By Ronald Colbert
Translated from French by Max Blanchet
P-au-P., 14 Nov 2003 [AlterPresse] --- The Group of 184 succeeded, not without damage, in mobilizing large segments of the capital’s population in the morning of Friday,
November 14, 2003, in a challenge to the governance model being implemented by the Lavalas Government in Haiti.
In spite of their apprehension and the government’s orchestrated
attempts to stop and/or intimidate the movement during the preceding
week, thousands dared challenge the threats of regime’s partisans
by going to the Champ de Mars, Port-au-Prince’s main square,
located near the Presidential Palace, according to AlterPresse’s
By early afternoon, however, confronted with the turn of events,
the Group of 184 Civil Society’s organizations and associations
decided to bring to an end the demonstration they had planned at
the main political center of the capital where the offices of the
presidency, most ministries, and state-owned organisations of
Haiti’s public administration are located.
In reality, given the atmosphere that prevailed on the main roads,
the police, which had promised to maintain law and order during
the day of the demonstration, appeared not to want to honor
completely the guarantees given to the demonstration’s organizers
during joint meetings held the day before. Confronting the police,
a growing crowd was clearly determined to express their feelings
about a regime they characterized as "barbarous, bloodthirsty and
promoting corruption and impunity."
In a statement to the press at 1:00 pm local time, André Apaid and
Jude Charles Faustin, two leaders of the Group of 184, called upon
their militants to go home in order to avoid a potential showdown
with the Lavalas partisans who had started to stone them.
As the time planned for the meeting at the Champ de Mars
approached, the anti-government crowd had grown to more
than 15,000 persons according to estimates of the
"We think it was an obvious success in terms of the response of the
citizens of both genders who went in large numbers to the Champ
de Mars. Unfortunately, the police fired in the air fired tear-gas at
those participating in the demonstration," deplored André Apaid.
The leaders of the Group of 184 could shortly give a more detailed
press conference as to what happened in the morning of Friday,
November 14, in Port-au-Prince.
According to various press reports that reached AlterPresse, a
number of wounded individuals were registered among
About thirty members of the Group of 184, including the leaders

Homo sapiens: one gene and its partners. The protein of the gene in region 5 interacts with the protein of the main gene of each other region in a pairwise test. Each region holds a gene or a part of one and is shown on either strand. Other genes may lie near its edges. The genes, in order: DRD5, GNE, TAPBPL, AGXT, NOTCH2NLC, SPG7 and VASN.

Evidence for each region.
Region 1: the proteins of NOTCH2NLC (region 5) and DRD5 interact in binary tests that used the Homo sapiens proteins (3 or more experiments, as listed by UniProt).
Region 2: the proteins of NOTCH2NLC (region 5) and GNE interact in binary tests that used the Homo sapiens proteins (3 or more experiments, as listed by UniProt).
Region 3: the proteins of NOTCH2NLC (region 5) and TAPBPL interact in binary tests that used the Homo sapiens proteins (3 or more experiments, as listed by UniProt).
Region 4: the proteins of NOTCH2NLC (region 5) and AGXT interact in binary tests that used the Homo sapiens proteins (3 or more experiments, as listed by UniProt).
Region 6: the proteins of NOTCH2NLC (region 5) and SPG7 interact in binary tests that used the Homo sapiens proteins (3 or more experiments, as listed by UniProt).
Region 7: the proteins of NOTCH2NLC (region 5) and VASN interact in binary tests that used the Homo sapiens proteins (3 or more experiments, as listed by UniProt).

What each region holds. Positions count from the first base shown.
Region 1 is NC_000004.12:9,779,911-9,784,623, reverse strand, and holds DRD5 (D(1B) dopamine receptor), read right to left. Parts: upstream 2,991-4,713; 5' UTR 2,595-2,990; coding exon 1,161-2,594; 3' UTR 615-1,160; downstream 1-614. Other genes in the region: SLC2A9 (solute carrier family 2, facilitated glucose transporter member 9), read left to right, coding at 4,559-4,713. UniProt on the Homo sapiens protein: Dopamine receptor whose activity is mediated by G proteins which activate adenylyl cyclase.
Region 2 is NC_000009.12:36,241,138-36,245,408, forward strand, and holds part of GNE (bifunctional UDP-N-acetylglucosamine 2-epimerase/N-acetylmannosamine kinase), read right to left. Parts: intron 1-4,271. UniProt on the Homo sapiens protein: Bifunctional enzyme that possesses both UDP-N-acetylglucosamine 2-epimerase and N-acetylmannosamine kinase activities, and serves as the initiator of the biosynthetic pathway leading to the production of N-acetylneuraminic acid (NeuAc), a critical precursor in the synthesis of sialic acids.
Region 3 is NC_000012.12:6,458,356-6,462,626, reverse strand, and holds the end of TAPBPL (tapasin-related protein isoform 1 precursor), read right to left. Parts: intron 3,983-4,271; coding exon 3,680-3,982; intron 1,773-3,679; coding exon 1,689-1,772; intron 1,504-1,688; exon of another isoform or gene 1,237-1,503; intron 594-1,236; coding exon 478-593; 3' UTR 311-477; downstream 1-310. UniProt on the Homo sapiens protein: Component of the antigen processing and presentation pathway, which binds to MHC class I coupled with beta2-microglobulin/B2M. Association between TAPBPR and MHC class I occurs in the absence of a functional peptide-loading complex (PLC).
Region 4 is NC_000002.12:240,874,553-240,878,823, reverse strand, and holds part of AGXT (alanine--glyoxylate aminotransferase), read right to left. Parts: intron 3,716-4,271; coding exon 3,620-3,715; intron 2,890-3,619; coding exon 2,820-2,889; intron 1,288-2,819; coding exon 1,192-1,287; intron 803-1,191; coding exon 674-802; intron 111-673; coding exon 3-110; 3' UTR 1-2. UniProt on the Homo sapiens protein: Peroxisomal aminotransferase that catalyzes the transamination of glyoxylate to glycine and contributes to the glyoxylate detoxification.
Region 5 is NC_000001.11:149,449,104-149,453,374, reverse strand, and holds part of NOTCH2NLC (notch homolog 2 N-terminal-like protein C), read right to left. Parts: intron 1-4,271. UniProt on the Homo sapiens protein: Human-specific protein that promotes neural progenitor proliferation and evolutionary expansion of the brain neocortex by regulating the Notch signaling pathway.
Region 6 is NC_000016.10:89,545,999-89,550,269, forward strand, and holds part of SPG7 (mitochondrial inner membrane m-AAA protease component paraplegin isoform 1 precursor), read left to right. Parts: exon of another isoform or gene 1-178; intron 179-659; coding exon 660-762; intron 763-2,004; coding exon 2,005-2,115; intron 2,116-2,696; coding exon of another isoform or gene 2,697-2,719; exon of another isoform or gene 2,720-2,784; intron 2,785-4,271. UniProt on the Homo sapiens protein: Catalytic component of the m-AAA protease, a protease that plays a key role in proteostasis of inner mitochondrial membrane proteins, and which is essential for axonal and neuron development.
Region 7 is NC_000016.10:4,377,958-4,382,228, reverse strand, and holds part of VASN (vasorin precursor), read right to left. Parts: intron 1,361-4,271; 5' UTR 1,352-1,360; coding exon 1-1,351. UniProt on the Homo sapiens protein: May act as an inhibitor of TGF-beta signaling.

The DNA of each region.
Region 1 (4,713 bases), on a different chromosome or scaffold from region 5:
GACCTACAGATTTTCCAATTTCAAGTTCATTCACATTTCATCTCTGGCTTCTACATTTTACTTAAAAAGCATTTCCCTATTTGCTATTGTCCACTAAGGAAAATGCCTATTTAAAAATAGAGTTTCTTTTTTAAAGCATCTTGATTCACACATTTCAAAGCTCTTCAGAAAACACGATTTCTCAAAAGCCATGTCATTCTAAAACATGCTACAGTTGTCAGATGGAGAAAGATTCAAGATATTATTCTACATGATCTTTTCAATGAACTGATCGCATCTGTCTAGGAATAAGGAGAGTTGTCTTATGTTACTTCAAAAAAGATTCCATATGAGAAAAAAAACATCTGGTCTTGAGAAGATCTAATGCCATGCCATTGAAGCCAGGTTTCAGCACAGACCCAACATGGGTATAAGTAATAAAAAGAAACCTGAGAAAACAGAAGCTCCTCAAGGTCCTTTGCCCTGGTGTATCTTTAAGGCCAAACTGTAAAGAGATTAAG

Charles Baker and André Apaid, who belonged to the contingent
in charge of security for the demonstration, were arrested in the
Champ de Mars under the accusation of being in possession of
materials deemed "irregular." They were taken to police
headquarters in Port-au-Prince and could not consult their lawyer,
Maître Gervais Charles.
According to journalists, police officers laying on the ground were
seen shooting although it was not possible to determine in which
direction they were shooting.
In addition, journalists reported that the windshields of many vehicles
were smashed by thrown stones.
A certain number of demonstrators trying to go home were caught in
a kind of "vise" put in place by Lavalas partisans who were throwing
stones and brazenly attacking the militants of various associations and
the leaders and members of the opposition’s various sectors.
Following the decision of the leaders of the demonstration to bring it to
an end, the police had started to order the demonstrators to clear the
Champ de Mars. This was met by the refusal by some to heed the order
as they felt that the goal of the meeting had not been met.
It is important to note that the meeting proper planned by the Group of
184 could not take place because of the following difficulties:
— An attempt by the police to prevent a Group of 184 cortege to reach
the Champ de Mars.
— Police roadblocks on all roads leading to the square for the purpose
of searching all vehicles, especially private ones.
Early in the morning, police officers systematically stopped and verified
the registration papers of all vehicles, especially private vehicles, on the
main roads of the capital. Many of the officers carrying out this program
were very tense and some had their finger on the trigger of the weapons
they were carrying.
Towards the end of the morning, many stores had started to close down
and allow their employees to participate in the demonstration if they so
Many citizens of both genders had stated their determination —
according to statements made to AlterPresse reporters — to express their
disgust with the current management of the republic in the context of
the demonstration planned for this Friday, November 14, 2003 by the
Group of 184.
Additionally, a new demonstration against the government took place
in the morning of November 14 in Gonaïves — the city where Haiti’s
Independence was proclaimed in 1804 — located 106 miles north of
Port-au-Prince and where the previous day there was trouble in which
a school girl was shot dead by the police according to witnesses
participating in another demonstration against the government.